Richard Osgood November 2019

The Aldbourne Community Heritage Group have confirmed that the artefacts uncovered have been returned to the village and work is starting on their conservation.  All finds (including those shown on TV) will be on display in the Aldbourne Heritage Centre throughout the 2020 season. Find out more: http://aldbourneheritage.org.uk/band-brothers-finds-arrive

Some links for more information

Aldbourne Village Gallery. The story so far – long may it last!

I started a Flickr Gallery in 2008. It now has just over 4,000 photos in it. Flickr has been acquired by something called Smug Mug, and I’ve decided not to add any more photos since there seems to be a risk that the Gallery might disappear; free accounts being a bit vulnerable to that, it would seem.

So here’s a link – enjoy! https://www.flickr.com/photos/aldbournevillagegallery/albums

Many aspects of village life are represented; particularly Carnival and the Beating of the Bounds. If there are any photos or albums you’d like to chat about, please drop me a line, aldbourne.archive@gmail.com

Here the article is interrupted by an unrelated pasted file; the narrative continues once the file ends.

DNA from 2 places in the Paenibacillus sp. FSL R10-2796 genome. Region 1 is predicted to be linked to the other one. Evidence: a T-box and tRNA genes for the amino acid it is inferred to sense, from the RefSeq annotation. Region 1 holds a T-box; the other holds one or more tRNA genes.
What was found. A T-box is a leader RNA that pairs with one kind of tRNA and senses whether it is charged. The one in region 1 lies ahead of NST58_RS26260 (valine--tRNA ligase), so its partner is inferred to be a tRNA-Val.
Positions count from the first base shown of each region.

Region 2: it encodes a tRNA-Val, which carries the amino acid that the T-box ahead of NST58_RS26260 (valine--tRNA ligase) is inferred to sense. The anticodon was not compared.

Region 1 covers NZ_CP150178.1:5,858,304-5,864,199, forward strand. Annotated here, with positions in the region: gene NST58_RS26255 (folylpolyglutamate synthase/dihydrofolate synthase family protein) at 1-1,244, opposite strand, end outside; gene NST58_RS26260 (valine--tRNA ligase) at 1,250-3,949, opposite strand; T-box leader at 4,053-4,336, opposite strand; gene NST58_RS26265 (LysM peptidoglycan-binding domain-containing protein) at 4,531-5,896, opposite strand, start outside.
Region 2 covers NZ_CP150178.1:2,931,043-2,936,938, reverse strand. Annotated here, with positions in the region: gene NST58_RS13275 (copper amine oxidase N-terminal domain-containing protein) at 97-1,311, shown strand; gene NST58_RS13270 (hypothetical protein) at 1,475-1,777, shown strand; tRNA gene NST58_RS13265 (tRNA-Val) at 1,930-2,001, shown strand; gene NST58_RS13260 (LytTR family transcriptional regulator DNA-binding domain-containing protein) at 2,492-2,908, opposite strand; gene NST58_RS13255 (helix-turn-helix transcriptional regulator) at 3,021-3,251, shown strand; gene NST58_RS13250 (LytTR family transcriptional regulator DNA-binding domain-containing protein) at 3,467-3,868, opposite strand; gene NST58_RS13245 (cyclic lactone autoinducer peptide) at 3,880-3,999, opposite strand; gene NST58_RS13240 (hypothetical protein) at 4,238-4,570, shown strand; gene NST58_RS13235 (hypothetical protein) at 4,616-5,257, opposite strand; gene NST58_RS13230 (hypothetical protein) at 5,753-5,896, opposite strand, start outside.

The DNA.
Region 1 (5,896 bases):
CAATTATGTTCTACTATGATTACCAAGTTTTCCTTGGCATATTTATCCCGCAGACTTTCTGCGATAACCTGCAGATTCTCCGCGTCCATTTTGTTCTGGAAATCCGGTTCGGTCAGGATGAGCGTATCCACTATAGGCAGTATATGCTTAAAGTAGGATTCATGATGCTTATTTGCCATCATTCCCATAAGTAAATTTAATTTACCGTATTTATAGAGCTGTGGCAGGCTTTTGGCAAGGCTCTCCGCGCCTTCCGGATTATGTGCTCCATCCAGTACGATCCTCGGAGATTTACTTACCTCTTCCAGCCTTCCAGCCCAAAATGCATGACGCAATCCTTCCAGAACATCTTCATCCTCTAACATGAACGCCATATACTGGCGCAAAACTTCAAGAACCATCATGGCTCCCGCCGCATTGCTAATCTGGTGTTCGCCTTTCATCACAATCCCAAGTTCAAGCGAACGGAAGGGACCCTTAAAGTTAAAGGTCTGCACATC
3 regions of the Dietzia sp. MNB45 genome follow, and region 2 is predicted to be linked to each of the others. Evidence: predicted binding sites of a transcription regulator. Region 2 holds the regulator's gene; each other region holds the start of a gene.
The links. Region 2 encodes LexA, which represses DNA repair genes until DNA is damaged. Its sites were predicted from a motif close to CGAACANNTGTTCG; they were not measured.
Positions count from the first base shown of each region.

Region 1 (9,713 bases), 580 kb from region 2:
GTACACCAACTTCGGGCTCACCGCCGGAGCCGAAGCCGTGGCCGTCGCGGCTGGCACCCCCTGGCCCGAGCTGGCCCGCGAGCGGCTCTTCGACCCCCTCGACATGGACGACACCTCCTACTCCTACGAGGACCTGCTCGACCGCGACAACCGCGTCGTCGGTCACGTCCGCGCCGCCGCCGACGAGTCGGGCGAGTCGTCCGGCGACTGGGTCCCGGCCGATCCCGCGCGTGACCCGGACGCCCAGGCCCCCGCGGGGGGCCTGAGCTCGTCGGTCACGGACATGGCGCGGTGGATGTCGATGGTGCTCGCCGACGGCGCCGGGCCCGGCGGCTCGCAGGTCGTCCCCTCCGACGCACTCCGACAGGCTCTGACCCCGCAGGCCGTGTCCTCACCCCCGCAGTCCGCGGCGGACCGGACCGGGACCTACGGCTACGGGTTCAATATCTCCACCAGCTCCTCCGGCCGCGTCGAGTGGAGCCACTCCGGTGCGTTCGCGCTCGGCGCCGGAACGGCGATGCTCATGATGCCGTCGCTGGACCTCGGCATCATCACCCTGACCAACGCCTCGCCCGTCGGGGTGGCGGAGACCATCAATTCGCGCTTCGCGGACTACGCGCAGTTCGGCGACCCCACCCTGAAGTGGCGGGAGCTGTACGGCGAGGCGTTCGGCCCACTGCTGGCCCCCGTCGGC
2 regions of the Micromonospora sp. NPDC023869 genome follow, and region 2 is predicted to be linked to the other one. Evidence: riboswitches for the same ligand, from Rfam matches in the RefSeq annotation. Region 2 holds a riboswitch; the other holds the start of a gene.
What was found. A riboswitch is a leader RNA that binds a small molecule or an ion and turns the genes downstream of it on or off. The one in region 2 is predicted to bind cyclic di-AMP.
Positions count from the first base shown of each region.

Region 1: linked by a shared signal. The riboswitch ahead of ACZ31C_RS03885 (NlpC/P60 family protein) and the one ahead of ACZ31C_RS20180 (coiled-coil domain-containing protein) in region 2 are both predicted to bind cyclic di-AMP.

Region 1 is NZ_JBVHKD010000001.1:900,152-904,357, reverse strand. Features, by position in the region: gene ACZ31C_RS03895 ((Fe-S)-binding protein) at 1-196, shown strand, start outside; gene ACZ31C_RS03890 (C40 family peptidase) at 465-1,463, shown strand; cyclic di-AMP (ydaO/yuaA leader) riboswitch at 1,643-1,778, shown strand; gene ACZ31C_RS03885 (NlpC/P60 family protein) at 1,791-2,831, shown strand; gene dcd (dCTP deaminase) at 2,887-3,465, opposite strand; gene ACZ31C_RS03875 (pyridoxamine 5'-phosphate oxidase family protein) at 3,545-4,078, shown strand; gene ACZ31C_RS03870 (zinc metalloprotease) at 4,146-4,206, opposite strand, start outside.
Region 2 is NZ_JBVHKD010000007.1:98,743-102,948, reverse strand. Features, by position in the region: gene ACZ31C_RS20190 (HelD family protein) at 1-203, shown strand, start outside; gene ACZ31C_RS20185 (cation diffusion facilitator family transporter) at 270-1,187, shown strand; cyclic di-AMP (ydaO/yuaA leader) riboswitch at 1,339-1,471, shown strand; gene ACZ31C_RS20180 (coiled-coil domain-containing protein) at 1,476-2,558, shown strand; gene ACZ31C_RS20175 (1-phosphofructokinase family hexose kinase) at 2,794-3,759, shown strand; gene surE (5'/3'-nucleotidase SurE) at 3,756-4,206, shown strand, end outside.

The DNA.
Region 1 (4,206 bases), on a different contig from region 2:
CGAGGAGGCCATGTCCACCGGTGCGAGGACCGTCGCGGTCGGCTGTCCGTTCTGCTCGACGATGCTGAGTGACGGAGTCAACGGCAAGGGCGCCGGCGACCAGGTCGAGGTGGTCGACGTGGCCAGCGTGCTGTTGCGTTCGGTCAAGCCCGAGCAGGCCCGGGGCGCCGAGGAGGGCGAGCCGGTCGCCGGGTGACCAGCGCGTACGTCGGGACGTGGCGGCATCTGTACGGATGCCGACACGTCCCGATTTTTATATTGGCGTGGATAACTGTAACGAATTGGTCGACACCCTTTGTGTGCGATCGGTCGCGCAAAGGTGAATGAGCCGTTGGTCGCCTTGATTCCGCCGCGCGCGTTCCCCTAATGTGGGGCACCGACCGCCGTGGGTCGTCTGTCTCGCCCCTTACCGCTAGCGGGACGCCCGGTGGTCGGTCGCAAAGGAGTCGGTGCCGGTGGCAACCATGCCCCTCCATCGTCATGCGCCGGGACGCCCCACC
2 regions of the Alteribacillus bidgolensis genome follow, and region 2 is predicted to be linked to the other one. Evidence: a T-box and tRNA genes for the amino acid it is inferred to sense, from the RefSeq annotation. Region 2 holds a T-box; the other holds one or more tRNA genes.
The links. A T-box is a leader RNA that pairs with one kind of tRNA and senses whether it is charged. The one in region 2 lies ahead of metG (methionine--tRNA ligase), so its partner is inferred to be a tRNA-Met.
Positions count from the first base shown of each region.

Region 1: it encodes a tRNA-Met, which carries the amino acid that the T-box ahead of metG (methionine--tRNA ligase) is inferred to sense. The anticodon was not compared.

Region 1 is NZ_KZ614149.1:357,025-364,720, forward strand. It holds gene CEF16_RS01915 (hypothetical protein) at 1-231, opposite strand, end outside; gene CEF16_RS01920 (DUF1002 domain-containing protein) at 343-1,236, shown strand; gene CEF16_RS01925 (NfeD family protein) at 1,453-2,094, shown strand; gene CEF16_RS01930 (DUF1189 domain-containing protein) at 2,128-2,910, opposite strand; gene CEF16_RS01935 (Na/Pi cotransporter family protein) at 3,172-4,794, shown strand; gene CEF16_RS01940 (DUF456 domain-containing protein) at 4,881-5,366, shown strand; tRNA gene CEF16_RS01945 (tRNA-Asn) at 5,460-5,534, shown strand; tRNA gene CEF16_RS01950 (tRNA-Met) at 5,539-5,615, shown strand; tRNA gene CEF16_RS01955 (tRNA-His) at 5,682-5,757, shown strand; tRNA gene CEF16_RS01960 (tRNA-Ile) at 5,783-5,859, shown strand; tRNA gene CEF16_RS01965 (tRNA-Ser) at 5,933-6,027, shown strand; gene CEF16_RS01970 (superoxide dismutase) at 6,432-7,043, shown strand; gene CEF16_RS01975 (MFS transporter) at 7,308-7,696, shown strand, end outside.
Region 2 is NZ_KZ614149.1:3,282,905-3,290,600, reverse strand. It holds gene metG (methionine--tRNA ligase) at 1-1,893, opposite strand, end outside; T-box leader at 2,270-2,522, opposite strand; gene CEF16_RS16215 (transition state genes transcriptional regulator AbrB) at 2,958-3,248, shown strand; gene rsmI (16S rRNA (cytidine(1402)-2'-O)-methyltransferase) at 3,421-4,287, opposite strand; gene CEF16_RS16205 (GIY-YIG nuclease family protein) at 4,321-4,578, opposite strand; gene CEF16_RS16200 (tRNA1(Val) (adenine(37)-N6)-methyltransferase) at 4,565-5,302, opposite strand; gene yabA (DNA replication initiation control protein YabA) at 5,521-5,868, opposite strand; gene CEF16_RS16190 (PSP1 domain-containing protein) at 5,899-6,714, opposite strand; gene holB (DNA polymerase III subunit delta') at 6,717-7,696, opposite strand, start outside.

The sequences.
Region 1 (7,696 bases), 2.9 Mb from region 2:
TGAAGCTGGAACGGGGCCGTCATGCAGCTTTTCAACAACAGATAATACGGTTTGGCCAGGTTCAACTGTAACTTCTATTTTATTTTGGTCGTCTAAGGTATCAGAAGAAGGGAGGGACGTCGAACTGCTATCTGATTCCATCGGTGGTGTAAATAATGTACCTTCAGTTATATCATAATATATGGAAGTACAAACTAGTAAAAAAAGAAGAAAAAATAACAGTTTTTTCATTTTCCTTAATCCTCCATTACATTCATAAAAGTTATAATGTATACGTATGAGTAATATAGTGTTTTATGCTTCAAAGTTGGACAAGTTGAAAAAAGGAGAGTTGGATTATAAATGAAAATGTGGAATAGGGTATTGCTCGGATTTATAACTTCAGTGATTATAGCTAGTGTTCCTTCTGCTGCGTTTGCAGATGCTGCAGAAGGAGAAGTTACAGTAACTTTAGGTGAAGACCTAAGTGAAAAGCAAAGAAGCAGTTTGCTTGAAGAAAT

Jo Hutchings – August 2019

Stonehenge and Avebury: An Avebury landowner avows to protect the stones

Wiltshire & Swindon History Centre @HeritageWSHC on Twitter 150819

A recent tweet/FB/Instagram by Wiltshire & Swindon History Centre reminded me of this article (2013 The Heritage Journal), featuring the redoubtable George Brown of Avebury. Shared here as I get stuck into thinking about research for the #RidgewayHistoryTrail.

https://heritageaction.wordpress.com/2013/05/06/stonehenge-and-avebury-an-avebury-landowner-avows-to-protect-the-stones